Samuel Johnson, one of the most renowned authors of the eighteenth century, became virtually a symbol of English national identity in the century following his death in 1784. In Samuel Johnson and the Making of Modern England Nicholas Hudson argues that Johnson not only came to personify English cultural identity but did much to shape it. Hudson examines his contribution to the creation of the modern English identity, approaching Johnson's writing and conversation from scarcely explored directions of cultural criticism - class politics, feminism, party politics, the public sphere, nationalism and imperialism. Hudson charts the career of an author who rose from obscurity to fame during precisely the period that England became the dominant ideological force in the Western world. In exploring the relations between Johnson's career and the development of England's modern national identity, Hudson develops provocative arguments concerning both Johnson's literary achievement and the nature of English Nationhood.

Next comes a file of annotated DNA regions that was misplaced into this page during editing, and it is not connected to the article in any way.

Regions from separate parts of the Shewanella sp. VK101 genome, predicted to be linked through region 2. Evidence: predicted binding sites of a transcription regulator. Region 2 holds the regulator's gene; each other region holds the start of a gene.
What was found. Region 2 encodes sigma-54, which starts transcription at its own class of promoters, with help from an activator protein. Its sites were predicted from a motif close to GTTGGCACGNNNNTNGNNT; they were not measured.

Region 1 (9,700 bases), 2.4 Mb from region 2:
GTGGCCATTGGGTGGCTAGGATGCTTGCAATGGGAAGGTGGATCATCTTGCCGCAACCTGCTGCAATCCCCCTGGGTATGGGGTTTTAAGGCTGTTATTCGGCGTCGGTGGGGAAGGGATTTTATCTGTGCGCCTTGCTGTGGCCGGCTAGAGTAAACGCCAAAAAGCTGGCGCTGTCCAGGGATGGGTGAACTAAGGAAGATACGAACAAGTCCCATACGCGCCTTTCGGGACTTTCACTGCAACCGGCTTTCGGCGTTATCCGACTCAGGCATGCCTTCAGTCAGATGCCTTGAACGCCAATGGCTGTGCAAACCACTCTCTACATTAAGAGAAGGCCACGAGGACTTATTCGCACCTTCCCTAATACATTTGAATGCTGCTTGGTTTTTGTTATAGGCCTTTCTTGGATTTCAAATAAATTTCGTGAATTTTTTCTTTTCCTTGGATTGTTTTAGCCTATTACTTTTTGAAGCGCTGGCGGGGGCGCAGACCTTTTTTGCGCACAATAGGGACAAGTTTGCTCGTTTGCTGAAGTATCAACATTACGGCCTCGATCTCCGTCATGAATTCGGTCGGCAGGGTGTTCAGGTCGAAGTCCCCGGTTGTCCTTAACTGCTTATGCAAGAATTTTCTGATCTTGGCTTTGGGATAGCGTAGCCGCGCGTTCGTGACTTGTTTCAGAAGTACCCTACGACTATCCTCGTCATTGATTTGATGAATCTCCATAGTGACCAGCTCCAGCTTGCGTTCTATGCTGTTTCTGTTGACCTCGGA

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(228mm x 152mm x 21mm)
Cambridge University Press
Publisher: Cambridge University Press
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Author Biography - Nicholas Hudson
Nicholas Hudson is Professor of English at the University of British Columbia. He is the author of Samuel Johnson and Eighteenth-Century Thought (1988), Writing and European Thought, 1600-1830 (Cambridge, 1994), and of numerous essays on eighteenth-century literature, thought and culture.